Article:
If you're a gardener in southern California you may have read the following articles in one of America's most popular gardening magazines: The Ten Best Flowering Evergreens, Ten Plants to Fall For, Spectacular Spillers, Conifers for Shade or Set the Mood with Grasses.
During 2009, other features in the same publication included such titles as No-Fuss Container Combos; Big Bloomers; Make Your Shade Really Shine, Alliums All Season Long, The Season's First Flowers and my favorite, The Only Shrubs You Need to Grow.
I wish I would have read that last article a long time ago; it would have saved me a lot of money and effort, and years of wasted time.
I have a gardening wish for 2010. My wish is that during the new year, local gardeners stop reading national gardening magazines.
But, I suspect that's not going to happen; and as a garden writer myself I guess I'm being hypocritical even making the suggestion. I want gardeners to succeed. With success, I know they will try again. With a second, bigger success, they'll garden even more. Another effort - another success; that's what we should work toward as garden writers. As with most learned skills, success builds confidence and confidence builds self-esteem. If a writer wants to encourage gardening, then they must teach gardening success.
But what would happen if a southern California gardener followed the advice of The Only Shrubs You Need to Grow? Say they cleared the trunk and headed off to the local garden center for a load of Oakleaf Hydrangeas, Spiraeas, Purple Smoke Trees, ‘Knock Out' Roses, ‘Emerald Gaiety' Euonymus, Redtwig Dogwoods, Japanese Skimmias and ‘Blue Star' Junipers? I'm afraid the results will be far less than a success.
I'm sure the editors and writers of these gardening publications have good intentions, but what is the result of their articles? Is it encouraging or discouraging gardening?
Occasionally, I am asked to speak at a garden club, plant society or similar group. One of the programs I like to present is "Gardening Myths and Misnomers". I elaborate about such myths as Vitamin B1, compost starters, gravels in the bottoms of pots, grass in the shade and lots more. But if I ever run out of material for this program, all I will need to do is bring along the latest copy of one of these gardening magazines and begin reading aloud.
At the very foundation of garden success is an understanding and appreciation that almost all garden advice must be regional and local. Certainly, a few broad garden concepts and techniques apply will from coast to coast, but a local requisite is always needed for plant selections. Since a plants' suitability is always ruled by climate, soil, weather and so much more, articles like Ten Plants to Fall For, Spectacular Spillers or Alliums All Season Long become almost laughable in their ignorance and in their arrogance.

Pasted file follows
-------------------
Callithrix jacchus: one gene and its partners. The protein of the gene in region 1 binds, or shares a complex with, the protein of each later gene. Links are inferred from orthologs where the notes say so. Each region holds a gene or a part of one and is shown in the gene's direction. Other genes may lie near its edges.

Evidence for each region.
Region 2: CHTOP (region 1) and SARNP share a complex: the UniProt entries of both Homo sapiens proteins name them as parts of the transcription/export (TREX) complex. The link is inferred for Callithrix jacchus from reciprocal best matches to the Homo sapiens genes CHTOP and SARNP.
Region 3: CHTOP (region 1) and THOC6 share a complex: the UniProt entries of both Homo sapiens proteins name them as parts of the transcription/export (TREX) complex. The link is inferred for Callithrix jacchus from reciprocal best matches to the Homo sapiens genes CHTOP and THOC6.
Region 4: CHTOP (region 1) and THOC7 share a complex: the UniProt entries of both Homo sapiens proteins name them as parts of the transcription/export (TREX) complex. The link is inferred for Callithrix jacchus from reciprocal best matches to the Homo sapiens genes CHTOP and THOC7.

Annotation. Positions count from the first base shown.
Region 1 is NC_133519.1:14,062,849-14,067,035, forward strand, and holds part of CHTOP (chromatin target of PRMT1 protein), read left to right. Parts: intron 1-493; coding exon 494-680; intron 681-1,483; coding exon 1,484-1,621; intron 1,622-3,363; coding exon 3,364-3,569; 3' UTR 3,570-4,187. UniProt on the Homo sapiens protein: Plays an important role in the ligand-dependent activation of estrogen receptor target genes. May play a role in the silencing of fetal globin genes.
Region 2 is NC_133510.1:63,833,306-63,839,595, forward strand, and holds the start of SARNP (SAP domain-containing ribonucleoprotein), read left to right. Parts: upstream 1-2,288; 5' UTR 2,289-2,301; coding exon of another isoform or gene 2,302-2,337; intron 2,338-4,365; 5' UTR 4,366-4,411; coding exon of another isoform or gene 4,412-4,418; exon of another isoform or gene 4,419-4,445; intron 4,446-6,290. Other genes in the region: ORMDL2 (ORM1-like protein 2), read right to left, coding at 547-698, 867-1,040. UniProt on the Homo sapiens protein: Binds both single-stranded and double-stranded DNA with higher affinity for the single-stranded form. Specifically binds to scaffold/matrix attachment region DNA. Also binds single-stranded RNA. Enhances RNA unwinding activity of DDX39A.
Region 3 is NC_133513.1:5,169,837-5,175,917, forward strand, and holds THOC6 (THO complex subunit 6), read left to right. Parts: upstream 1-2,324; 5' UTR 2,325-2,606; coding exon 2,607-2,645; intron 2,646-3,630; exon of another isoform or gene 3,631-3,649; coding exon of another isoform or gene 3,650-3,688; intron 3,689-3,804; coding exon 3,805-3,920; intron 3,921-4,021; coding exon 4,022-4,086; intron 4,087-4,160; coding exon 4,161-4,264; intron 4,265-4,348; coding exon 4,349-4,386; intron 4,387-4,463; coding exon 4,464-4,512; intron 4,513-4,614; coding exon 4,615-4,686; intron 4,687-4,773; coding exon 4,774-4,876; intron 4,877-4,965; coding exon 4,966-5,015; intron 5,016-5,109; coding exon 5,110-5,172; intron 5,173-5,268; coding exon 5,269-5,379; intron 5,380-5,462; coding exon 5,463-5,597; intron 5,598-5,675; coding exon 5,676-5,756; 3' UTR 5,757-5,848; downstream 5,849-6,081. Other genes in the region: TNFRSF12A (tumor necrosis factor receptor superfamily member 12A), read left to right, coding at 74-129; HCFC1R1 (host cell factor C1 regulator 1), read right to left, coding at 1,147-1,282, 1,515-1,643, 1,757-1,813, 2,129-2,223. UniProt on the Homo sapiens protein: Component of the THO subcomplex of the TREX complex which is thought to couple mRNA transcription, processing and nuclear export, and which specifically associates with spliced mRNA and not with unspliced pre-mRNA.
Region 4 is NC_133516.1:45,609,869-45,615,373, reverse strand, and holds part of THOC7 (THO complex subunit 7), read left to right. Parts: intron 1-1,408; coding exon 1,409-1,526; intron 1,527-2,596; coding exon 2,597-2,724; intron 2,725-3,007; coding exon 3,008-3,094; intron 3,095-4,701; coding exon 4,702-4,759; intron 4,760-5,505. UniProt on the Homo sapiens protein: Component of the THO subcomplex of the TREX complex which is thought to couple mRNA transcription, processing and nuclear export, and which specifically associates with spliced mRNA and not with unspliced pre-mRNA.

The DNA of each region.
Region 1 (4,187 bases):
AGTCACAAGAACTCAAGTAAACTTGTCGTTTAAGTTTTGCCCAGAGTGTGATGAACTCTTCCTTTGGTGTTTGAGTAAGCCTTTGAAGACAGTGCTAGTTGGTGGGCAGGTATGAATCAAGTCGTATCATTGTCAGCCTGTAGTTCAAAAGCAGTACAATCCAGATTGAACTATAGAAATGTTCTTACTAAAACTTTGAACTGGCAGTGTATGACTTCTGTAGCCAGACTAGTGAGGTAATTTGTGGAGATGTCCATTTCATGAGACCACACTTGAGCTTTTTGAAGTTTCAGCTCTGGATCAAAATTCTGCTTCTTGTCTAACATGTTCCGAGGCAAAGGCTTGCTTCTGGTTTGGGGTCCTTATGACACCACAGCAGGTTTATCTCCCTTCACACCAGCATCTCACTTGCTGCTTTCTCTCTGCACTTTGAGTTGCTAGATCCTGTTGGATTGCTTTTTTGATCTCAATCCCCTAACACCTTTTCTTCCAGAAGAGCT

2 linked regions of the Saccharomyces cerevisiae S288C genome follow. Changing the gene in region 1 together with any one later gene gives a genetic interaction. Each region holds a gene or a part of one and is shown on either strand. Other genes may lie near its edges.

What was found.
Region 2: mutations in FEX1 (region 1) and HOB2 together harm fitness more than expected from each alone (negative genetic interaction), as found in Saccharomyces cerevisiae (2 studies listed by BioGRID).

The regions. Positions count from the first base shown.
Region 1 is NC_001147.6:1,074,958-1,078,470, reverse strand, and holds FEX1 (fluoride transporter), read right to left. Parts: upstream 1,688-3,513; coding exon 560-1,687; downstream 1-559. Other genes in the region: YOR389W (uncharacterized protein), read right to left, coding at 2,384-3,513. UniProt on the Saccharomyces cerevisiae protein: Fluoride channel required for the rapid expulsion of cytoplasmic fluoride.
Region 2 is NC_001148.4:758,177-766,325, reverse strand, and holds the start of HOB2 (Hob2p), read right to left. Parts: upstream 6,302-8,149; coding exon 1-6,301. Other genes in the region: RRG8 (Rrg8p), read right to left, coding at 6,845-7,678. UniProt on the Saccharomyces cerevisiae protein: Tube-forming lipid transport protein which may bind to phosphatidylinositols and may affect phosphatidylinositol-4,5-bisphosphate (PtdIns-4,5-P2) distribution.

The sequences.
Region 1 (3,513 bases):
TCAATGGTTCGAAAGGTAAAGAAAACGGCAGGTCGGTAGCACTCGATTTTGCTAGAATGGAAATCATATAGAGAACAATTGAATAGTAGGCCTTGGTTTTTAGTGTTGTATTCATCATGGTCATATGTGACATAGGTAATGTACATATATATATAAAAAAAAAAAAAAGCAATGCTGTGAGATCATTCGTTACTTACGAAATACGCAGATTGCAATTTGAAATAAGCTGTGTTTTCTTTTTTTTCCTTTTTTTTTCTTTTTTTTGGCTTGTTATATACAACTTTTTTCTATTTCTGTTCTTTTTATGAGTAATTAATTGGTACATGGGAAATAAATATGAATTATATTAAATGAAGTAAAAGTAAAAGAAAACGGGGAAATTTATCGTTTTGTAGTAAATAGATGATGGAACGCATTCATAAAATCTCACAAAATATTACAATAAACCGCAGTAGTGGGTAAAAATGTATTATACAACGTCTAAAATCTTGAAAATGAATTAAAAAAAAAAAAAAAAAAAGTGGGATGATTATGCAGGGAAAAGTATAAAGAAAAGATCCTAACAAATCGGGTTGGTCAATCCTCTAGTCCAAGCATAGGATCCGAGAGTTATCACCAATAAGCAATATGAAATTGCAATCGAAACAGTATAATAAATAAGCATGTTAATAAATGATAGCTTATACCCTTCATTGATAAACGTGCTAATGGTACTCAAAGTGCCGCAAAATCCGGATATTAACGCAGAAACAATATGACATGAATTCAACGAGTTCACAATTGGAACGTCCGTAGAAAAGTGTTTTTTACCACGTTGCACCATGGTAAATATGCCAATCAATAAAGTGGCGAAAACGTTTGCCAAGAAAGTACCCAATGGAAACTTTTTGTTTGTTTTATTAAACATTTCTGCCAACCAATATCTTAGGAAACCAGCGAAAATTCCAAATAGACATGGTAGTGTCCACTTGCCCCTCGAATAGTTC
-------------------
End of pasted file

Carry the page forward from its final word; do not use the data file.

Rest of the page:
Having worked at Southern California garden centers for over thirty years I see firsthand the damage that these articles cause. Not a day goes by that there is not a well-intentioned homeowner, with magazine in hand, asking for the pretty plants in the picture.
I worry about aspiring gardeners who read these articles. With enough searching and a tank full of gas, they may eventually find a Spiraea, an ‘Emerald Gaiety' Euonymus, a Redtwig Dogwoods or a Japanese Skimmia somewhere. These are the homeowners who say that gardening is too much work or that believe they have a brown thumb.
Gardeners want to succeed, not fail. So during 2010, put down the glossy national gardening magazines, with their fairytale articles, and encourage others to do the same. Instead, join a local garden club, attend a nearby home garden tour or find a local mentor who will coach you to gardening success.
Mostly, during the coming year, appreciate where we live – in coastal Southern California. Have a successful 2010 gardening year!
Questions from Readers December 26th, 2009
I added several bromeliads to a small tropical area of my garden. When I bought the plant I was told to keep water in the center cup of the plant, but someone else told me not to do this. What should I do?
Many bromeliads, especially Neoregelias and Aechmeas, can hold water in their central leaf cups, also called tanks. But in cultivation it is not necessary to keep these cups filled with water. Water in the cup, especially in cool weather or low light conditions, encourages bacteria and fungal problems. However, if the cup is filled with water, it should be flushed out periodically to prevent stagnation. In warm summer conditions a little water in the cup probably won’t cause any problems. During the winter I use a meat baster to remove any rainwater that collects in these cups, so as not to rot the plant.